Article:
Standardising the assessment of environmental enrichment and tail docking legal requirements for finishing pigs in Europe

Becky Hothersall, Lindsay Whistance, Hanna Zedlacher, Bo Algers, Emma Andersson, Marc Bracke, Valerie Courboulay, Paolo Ferrari, Christine Leeb, Siobhan Mullan, Jacek Nowicki, Marie-Christine Meunier-Salaun, Thomas Schwarz, Lisanne Stadig, David Main

Research output: Contribution to journalArticle (Academic Journal)peer-review

6 Citations (Scopus)
285 Downloads (Pure)


An online training package providing a concise synthesis of the scientific data underpinning EU legislation on enrichment and tail docking of pigs was produced in seven languages, with the aim of improving consistency of professional judgements regarding legislation compliance on farms. In total 158 participants who were official inspectors, certification scheme assessors and advisors from 16 EU countries completed an initial test and an online training package. Control group participants completed a second identical test before, and Training group participants after, viewing the training. In Section 1 of the test participants rated the importance of modifying environmental enrichment defined in nine scenarios from 1 (not important) to 10 (very important). Training significantly increased participants’ overall perception of the need for change. Participants then rated nine risk factors for tail biting from 1 (no risk) to 10 (high risk). After training scores were better correlated with risk rankings already described by scientists. Scenarios relating to tail docking and management were then described. Training significantly increased the proportion of respondents correctly identifying that a farm without tail lesions should stop tail docking. Finally, participants rated the importance of modifying enrichment in three further scenarios. Training increased ratings in all three.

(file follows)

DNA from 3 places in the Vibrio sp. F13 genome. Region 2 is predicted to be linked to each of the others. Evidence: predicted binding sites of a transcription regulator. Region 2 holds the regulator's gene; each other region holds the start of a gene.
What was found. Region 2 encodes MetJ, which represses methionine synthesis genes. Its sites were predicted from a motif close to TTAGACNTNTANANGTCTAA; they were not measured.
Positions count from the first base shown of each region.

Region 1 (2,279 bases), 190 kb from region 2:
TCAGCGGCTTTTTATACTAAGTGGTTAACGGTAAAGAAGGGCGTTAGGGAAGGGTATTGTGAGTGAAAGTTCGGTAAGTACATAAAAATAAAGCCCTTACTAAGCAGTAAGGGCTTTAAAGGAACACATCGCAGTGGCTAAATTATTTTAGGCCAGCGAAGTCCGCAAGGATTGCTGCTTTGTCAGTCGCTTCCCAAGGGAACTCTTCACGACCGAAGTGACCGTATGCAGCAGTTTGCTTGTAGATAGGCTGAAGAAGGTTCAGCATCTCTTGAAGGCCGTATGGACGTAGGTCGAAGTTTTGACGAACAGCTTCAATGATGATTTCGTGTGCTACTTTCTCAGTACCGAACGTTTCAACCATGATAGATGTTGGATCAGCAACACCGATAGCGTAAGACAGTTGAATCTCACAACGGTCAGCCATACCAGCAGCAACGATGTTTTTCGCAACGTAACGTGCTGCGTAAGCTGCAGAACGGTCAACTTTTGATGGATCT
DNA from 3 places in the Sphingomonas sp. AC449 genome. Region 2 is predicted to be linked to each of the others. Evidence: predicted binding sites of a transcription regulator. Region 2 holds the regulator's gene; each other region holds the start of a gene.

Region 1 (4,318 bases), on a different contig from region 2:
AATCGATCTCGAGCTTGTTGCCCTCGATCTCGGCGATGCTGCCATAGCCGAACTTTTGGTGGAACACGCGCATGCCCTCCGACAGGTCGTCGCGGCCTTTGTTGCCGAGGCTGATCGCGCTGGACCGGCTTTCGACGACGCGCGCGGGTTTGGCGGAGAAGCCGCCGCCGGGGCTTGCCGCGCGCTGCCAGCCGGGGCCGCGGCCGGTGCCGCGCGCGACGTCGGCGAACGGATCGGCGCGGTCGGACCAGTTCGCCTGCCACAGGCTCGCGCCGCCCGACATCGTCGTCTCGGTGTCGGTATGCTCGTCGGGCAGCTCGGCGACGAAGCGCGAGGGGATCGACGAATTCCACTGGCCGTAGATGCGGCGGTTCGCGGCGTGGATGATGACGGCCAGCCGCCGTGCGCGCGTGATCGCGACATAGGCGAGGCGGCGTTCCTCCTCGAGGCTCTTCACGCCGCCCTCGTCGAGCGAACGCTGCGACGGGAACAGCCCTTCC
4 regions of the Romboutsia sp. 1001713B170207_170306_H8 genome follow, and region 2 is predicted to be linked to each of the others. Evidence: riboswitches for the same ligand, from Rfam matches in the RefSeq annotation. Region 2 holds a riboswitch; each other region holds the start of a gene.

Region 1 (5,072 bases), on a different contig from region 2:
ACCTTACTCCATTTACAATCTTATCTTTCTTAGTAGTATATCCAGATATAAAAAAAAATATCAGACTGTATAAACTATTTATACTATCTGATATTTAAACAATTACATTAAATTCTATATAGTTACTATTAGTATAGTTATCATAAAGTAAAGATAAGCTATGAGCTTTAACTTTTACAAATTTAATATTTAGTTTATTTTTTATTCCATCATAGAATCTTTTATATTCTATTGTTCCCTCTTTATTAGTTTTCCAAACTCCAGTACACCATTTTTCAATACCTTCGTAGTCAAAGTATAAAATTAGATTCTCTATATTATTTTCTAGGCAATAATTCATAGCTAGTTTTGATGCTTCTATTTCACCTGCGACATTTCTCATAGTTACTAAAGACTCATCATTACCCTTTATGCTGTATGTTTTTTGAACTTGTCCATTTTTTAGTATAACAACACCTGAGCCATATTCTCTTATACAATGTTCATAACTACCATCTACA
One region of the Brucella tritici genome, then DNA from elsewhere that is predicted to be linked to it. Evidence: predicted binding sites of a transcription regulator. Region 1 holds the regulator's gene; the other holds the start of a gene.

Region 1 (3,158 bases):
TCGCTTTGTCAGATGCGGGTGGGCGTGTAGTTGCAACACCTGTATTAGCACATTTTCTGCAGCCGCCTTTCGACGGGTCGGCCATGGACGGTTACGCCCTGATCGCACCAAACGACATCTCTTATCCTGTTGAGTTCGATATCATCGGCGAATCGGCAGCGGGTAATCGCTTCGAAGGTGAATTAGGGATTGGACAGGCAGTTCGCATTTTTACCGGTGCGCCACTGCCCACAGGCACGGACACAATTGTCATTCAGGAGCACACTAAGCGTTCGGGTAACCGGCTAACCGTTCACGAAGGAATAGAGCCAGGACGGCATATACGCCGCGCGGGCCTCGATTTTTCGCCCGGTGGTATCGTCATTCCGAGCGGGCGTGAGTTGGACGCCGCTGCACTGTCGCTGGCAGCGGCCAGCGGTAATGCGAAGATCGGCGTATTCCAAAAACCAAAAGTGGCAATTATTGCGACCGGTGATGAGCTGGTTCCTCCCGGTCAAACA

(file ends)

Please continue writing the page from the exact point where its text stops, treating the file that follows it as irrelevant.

The pattern of results indicated that participants’ roles influenced scores but overall the training improved 1) recognition of enrichments that, by virtue of their type or use by pigs, may be insufficient to achieve legislation compliance, 2) knowledge on risk factors for tail biting and 3) recognition of when routine tail docking was occurring.
Original languageEnglish
Pages (from-to)499-515
Number of pages17
JournalAnimal Welfare
Issue number4
Early online date1 Nov 2016
Publication statusPublished - 1 Nov 2016


  • animal welfare
  • enrichment
  • inspector
  • legislation
  • pig
  • tail docking


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